Knowing what we know about car writers, we can safely assume that at least four out of every five of them in attendance at the Geneva motor show this week planned — probably well in advance — to evoke a tired bit from This Is Spinal Tap in their coverage of the debut of Aston Martin DB11. And yet, as unimaginative as such a reference surely is (and it is), there is some truth to it. In creating its successor to the 13-year-old DB9, Aston Martin pushed, quite boldly, into new territory. The new DB is more sophisticated, more user-friendly, more capable, more comfortable and, though it hardly seems possible, more beautiful than the car it replaces. Aston’s DB11 is, stated plainly, Geneva’s Best in Show.
The DB11 is the first new Aston to leverage the company’s budding relationship with Daimler — an agreement that eventually will beget a bespoke Aston-AMG V8 engine — and it does so with impressive finesse. That’s a good thing, because this is an important car for Aston Martin — probably the most important model in its 103-year history. It the first to follow CEO Andy Palmer’s ambitious strategy to catch the eye — and win the loyalty — of his ideal customer: a wealthy American woman in her 30s. He’s even given his fictional dream girl a name: Charlotte. “She’s a cool lady, she’s an attractive lady,” Mr Palmer told BBC News in an interview last year.
And the svelte DB11, which is fearsome without being frightening, happens to be a very cool car.
The shape is an artful mash-up of DB9 and Vanquish cues, with a helping of the made-for-Spectre DB10 thrown in, as well (the wheels, for instance, are straight from the DB10, and are even fitted with bespoke Bridgestone “S007” tyres). A vast forward-opening clamshell bonnet defines the front end, and the rear features a dazzling bit of airflow-management magic called AeroBlade (that’s a trademarked term, mind). Aft of the C-pillars, subtle openings channel air into the rear body work and out through a narrow slot on trailing edge of the boot lid. Aston calls it a “virtual spoiler”, and it generates significant down-force at speed without requiring a ungainly fixed wing. So clever.
The DB11 uses a new twin-turbo 5.2-litre V12. The engine, designed in-house, produces 600 horsepower and 516 pound-feet of torque — which is, yes, more than the naturally aspirated 6-litre V12 in the flagship Vanquish. For now, at least. Aston promises the DB11 will run from zero to 62mph in 3.9 seconds, which is brisk if not world-beating, and keep moving until the speedometer needle touches the 200mph mark.
The 2+2 interior is as enticing as the exterior, and entirely more habitable by humans — two plus two of them, in fact. And the boot, claims Aston, is “large enough to accommodate two large holdalls plus carry-on baggage”. The cabin materials, colours and textures — particularly the brogue-detailed leather surfaces — are sumptuous and daring, highly evolved from the DB9 yet unmistakably Aston. Gone, alas, is the crystal-topped Emotional Control Unit, a conversation-piece key that slotted into the centre console and served as a glowing engine-start button.
Aston prudently leaned on Daimler to help develop the DB11’s instrumentation and infotainment setup. A 12-inch TFT LCD screen provides a virtual gauge cluster, with infotainment functions handled on an 8-inch screen atop the centre console. A rotary knob controller is standard, but buyers can opt for a clever touchpad (from the Mercedes S-Class) that incorporates character recognition, multi-touch and gesture support.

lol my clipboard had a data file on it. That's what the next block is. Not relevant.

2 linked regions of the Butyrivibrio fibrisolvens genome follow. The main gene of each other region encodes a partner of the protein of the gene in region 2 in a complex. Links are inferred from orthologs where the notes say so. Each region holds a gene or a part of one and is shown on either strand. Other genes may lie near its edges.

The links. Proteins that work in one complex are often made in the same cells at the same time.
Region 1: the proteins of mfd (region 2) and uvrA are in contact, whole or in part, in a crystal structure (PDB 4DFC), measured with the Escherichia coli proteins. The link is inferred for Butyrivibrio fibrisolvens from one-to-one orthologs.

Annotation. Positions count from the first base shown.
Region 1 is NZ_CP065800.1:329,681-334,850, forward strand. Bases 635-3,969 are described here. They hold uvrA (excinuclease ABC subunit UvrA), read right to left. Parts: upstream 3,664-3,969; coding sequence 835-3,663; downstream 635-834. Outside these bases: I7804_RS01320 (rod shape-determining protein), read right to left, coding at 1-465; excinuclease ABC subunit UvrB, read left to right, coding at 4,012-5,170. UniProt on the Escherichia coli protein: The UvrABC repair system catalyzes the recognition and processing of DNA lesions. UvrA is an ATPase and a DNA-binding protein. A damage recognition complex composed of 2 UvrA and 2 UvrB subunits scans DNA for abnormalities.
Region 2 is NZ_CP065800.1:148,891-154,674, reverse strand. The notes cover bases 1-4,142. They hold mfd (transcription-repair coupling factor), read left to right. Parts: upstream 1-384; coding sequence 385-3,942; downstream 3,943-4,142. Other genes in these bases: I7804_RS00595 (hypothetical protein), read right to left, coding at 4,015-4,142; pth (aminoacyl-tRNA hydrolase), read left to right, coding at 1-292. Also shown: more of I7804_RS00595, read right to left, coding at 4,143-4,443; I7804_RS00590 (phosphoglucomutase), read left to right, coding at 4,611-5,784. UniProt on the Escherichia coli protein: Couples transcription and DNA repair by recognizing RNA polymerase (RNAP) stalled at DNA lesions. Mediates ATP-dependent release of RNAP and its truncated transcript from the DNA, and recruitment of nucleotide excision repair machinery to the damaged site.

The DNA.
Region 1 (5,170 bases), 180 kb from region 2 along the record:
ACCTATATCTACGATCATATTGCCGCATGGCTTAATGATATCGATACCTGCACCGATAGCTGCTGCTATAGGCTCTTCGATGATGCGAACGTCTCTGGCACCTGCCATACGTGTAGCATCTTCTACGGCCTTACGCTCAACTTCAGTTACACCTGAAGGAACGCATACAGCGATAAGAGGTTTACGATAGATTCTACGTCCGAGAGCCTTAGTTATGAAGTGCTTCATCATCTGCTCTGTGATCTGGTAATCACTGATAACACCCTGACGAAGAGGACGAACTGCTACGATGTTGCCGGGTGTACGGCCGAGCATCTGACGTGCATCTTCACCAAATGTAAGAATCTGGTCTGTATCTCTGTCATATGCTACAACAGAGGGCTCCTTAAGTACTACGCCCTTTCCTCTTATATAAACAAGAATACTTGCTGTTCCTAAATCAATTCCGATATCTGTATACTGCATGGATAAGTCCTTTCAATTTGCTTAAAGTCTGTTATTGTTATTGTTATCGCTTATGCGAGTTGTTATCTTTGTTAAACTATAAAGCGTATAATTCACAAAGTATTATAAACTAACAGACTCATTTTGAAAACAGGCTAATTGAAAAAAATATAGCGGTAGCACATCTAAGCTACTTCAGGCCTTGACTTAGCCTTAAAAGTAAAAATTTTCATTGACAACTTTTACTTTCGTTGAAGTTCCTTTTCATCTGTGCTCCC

Now, the DB11 again highlights a small problem for Aston Martin: model overlap. The company makes several rather similar sporting cars. The V12-powered DB9 served alongside the V12-powered DBS and the V12-powered Vanquish, and for a short time a V12-powered DB9 lookalike called Virage joined the mix. Aston will be quick to note that each model is meaningfully different, but there’s no denying that Gaydon builds more than its share of long-bonnet-two-door-twelve-cylinder grand tourers.
One clever way the company is differentiating its models is by shaping their “sonic identities.” Simply stated, this is the way a DB11 sounds — and not just the exhaust note, but traits like the fasten-seatbelt warning tone and the click of a turn-indicator stalk or the creak of the leather on the driver’s seat. Says Aston, “Each [sound] has been paid close attention so they have harmony and a proportionate context to one another. Nothing has been left to chance.” This kind of psycho-acoustic fine-tuning — the conscious decision to make a warning chime sound “suggestive” rather than “demanding” — is quite cutting-edge, and further highlights the DB11’s importance, both to Aston and the industry at large, where vehicles are increasingly created through corporate partnerships (the mechanically similar Mercedes-Benz GLA and Infiniti QX30 come to mind).
This year’s Geneva motor show was surely not without its heavy hitters. The Bugatti Chiron and the Lamborghini Centenario are faster, more tech-laden and more dramatic than the DB11 (though not necessarily in a good way), but the Aston comes off as more original, surprising and important. Even working within Gaydon’s well-known DB boundaries — twelve cylinders, long bonnet, et cetera — Aston’s stylists managed to create a car that feels absolutely fresh. Unlike most of the performance-car debuts in Geneva this week, the DB11 exists not for the sake of simple one-upsmanship or braggadocio. It exists for something better, something more lasting: progress.
Aston Martin kindly included pricing in its debut announcement: The DB11, deliveries of which commence late this year, will command £154,900 in the UK, €204,900 in Germany and $211,995 in the US.